15
  • Publication
    De-repression of myelin-regulating gene expression after status epilepticus in mice lacking the C/EBP homologous protein CHOP
    The C/EBP homologous protein CHOP is normally present at low levels in cells but increases rapidly after insults such as DNA damage or endoplasmatic reticulum stress where it contributes to cellular homeostasis and apoptosis. By forming heterodimers with other transcription factors, CHOP can either act as a dominant-negative regulator of gene expression or to induce the expression of target genes. Recent work demonstrated that seizure-induced hippocampal damage is significantly worse in mice lacking CHOP and these animals go on to develop an aggravated epileptic phenotype. To identify novel CHOP-controlled target genes which potentially influence the epileptic phenotype, we performed a bioinformatics analysis of tissue microarrays from chop-deficient mice after prolonged seizures. GO analysis revealed genes associated with biological membranes were prominent among those in the chop-deficient array dataset and we identified myelin-associated genes to be particularly de-repressed. These data suggest CHOP might act as an inhibitor of myelin-associated processes in the brain and could be targeted to influence axonal regeneration or reorganisation.
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  • Publication
    Categorizing Compiler Error Messages with Principal Component Analysis
    Being a competent programmer is critical for students in all computing disciplines and software engineering in particular. Novice programming students face a number of challenges and these have been shown to contribute to worrying dropout rates for students majoring in computing, and the growing number of non-majors who are learning to program. Methods of identifying and helping at-risk programming students have been researched for decades. Much of this research focuses on categorizing the errors that novice programmers make, in order to help understand why these errors are made, with the goal of helping them overcome these errors quickly, or avoid them altogether. This paper presents the first known work on categorizing compiler errors using Principal Component Analysis. In this, we find a new way of discovering categories of related errors from data produced by the students in the course of their programming activity. This method may be used to identify where these students are struggling and provide direction in efforts to help them.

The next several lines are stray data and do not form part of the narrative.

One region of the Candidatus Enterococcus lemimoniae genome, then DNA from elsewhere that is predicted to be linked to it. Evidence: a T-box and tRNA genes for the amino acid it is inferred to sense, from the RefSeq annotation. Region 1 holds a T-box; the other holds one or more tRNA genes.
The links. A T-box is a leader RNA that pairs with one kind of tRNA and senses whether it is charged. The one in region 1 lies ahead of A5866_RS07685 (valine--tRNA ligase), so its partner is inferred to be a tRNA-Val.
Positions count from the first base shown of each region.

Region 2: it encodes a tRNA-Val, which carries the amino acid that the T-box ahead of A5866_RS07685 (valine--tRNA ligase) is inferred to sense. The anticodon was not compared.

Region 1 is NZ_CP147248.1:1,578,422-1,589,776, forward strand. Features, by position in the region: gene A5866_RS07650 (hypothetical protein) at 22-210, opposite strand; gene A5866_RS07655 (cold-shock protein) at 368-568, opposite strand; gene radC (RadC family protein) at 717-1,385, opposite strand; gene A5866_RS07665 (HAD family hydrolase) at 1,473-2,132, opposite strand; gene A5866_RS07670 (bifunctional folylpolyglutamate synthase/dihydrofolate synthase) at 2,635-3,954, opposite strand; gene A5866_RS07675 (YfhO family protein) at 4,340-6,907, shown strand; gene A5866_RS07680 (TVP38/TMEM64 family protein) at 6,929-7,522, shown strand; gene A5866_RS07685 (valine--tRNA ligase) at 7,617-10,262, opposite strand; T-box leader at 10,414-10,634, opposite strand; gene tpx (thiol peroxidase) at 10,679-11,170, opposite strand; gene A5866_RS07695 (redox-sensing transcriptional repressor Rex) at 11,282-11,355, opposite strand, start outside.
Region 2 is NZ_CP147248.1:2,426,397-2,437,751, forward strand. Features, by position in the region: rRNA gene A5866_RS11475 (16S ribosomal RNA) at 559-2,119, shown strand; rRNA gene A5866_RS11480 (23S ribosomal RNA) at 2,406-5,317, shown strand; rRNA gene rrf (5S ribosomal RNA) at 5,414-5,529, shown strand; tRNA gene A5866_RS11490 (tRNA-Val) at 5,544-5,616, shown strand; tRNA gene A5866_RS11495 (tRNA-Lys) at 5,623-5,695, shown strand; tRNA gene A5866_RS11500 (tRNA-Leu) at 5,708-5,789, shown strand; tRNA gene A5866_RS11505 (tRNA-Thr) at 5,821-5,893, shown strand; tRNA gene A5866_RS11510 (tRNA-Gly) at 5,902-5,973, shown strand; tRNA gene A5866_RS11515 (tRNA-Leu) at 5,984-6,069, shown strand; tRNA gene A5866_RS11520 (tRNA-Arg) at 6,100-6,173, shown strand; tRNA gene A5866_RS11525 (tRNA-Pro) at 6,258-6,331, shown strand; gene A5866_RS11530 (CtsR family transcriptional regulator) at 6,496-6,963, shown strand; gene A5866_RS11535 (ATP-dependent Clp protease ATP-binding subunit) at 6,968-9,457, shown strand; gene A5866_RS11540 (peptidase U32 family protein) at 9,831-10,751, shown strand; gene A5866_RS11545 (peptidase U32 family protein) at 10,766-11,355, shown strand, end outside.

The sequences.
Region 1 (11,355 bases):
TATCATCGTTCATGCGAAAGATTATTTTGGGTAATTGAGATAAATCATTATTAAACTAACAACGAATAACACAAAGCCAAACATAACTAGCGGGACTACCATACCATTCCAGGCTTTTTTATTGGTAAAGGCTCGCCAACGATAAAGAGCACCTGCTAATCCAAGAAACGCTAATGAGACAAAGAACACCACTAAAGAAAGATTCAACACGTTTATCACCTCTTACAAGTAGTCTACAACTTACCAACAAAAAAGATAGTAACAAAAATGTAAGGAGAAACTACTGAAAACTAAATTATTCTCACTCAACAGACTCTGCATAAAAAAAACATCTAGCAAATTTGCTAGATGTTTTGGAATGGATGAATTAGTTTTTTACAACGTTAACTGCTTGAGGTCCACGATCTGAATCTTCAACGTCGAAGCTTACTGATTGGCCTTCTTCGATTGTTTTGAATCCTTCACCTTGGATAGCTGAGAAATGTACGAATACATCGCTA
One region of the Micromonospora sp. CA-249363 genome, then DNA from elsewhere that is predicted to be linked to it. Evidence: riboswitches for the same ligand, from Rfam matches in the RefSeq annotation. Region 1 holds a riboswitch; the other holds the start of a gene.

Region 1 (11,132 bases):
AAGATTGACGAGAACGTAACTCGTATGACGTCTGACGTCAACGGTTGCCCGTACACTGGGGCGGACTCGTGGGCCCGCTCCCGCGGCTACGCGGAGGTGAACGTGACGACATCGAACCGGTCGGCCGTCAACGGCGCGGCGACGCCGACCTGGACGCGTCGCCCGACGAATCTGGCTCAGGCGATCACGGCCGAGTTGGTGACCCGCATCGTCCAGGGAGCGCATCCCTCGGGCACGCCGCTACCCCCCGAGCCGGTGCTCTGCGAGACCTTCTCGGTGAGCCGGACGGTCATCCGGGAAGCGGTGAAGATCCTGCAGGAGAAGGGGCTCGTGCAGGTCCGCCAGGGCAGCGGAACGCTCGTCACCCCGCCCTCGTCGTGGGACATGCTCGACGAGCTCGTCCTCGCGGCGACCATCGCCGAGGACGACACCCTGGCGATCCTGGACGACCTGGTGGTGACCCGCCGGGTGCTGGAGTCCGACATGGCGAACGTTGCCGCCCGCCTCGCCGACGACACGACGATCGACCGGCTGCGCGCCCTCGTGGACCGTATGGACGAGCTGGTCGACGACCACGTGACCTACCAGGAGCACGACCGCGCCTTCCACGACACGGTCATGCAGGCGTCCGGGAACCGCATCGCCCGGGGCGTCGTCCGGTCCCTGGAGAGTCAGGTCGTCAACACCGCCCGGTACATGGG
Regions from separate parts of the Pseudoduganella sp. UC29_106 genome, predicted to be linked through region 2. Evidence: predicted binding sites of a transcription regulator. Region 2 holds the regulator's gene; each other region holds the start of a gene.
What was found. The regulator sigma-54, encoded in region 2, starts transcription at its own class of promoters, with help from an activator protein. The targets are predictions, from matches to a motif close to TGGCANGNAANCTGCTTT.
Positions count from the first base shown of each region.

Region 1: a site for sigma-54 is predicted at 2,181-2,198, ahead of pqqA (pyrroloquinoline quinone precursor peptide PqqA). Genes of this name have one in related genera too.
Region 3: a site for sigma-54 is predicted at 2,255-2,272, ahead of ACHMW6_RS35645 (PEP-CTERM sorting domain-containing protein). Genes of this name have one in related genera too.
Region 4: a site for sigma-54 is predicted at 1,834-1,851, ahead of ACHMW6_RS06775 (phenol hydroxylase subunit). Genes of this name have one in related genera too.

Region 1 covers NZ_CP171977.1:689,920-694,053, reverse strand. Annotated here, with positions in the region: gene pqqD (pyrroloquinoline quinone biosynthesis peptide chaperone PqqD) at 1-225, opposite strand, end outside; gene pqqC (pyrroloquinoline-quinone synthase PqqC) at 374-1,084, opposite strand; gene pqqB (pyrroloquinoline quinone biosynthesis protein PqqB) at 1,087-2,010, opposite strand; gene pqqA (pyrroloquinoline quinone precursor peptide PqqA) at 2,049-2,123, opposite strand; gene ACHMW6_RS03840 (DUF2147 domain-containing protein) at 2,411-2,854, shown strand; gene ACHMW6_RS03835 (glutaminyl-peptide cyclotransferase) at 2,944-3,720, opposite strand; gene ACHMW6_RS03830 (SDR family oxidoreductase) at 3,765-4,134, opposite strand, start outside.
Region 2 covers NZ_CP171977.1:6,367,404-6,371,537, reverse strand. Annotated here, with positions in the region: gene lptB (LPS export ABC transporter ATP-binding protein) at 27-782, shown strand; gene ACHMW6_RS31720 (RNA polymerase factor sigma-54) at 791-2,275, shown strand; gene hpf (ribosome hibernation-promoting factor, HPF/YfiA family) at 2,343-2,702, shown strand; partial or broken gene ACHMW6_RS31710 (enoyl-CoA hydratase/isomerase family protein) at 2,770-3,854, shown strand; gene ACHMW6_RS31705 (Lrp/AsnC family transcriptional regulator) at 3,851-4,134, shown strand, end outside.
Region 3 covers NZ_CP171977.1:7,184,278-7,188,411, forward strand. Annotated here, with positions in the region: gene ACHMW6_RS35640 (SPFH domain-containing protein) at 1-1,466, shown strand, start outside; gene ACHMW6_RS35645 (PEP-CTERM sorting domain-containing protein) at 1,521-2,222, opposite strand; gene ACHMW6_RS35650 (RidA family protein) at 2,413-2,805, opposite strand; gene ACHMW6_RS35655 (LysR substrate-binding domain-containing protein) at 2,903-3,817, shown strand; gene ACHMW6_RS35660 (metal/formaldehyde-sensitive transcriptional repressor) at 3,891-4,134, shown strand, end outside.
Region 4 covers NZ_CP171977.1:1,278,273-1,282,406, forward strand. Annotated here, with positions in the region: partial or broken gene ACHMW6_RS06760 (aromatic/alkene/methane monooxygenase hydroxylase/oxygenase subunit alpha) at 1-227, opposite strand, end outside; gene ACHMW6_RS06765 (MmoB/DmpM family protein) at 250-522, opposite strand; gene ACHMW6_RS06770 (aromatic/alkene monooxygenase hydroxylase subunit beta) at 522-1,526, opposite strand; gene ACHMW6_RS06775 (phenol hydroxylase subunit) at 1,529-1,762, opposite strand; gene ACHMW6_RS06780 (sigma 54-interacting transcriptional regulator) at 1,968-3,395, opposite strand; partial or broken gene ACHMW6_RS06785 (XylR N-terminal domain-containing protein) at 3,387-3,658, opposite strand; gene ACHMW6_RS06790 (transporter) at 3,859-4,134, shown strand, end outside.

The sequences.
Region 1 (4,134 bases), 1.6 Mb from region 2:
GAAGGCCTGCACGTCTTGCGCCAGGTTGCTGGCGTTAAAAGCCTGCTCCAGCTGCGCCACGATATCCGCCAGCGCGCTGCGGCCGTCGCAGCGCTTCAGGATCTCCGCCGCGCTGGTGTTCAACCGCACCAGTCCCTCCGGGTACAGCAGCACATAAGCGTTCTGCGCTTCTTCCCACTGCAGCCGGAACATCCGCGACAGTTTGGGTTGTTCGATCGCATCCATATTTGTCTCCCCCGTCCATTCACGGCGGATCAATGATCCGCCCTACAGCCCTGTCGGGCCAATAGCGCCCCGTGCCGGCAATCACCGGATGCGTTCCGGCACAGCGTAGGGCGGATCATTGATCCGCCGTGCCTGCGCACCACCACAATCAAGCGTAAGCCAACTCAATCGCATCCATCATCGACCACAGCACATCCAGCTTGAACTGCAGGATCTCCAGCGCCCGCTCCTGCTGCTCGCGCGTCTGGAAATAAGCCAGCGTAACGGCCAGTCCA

268
  • Publication
    Multi-level Attention-Based Neural Networks for Distant Supervised Relation Extraction
    We propose a multi-level attention-based neural network forrelation extraction based on the work of Lin et al. to alleviate the problemof wrong labelling in distant supervision. In this paper, we first adoptgated recurrent units to represent the semantic information. Then, weintroduce a customized multi-level attention mechanism, which is expectedto reduce the weights of noisy words and sentences. Experimentalresults on a real-world dataset show that our model achieves significantimprovement on relation extraction tasks compared to both traditionalfeature-based models and existing neural network-based methods
      199
  • Publication
    Potential utility of docking to identify protein-peptide binding regions
    (University College Dublin. School of Computer Science and Informatics, 2013-05) ; ; ; ;
    Disordered regions of proteins often bind to structured domains, mediating interactions within and between proteins. However, it is difficult to identify a priori the short regions involved in binding. We set out to determine if docking peptides to peptide binding domains would assist in these predictions. First, we investigated the docking of known short peptides to their native and non-native peptide binding domains. We then investigated the docking of overlapping peptides adjacent to the native peptide. We found only weak discrimination of docking scores between native peptide and adjacent peptides in this context with similar results for both ordered and disordered regions. Finally, we trained a bidirectional recurrent neural network using as input the peptide sequence, predicted secondary structure, Vina docking score and Pepsite score.We conclude that docking has only modest power to define the location of a peptide within a larger protein region known to contain it. However, this information can be used in training machine learning methods which may allow for the identification of peptide binding regions within a protein sequence.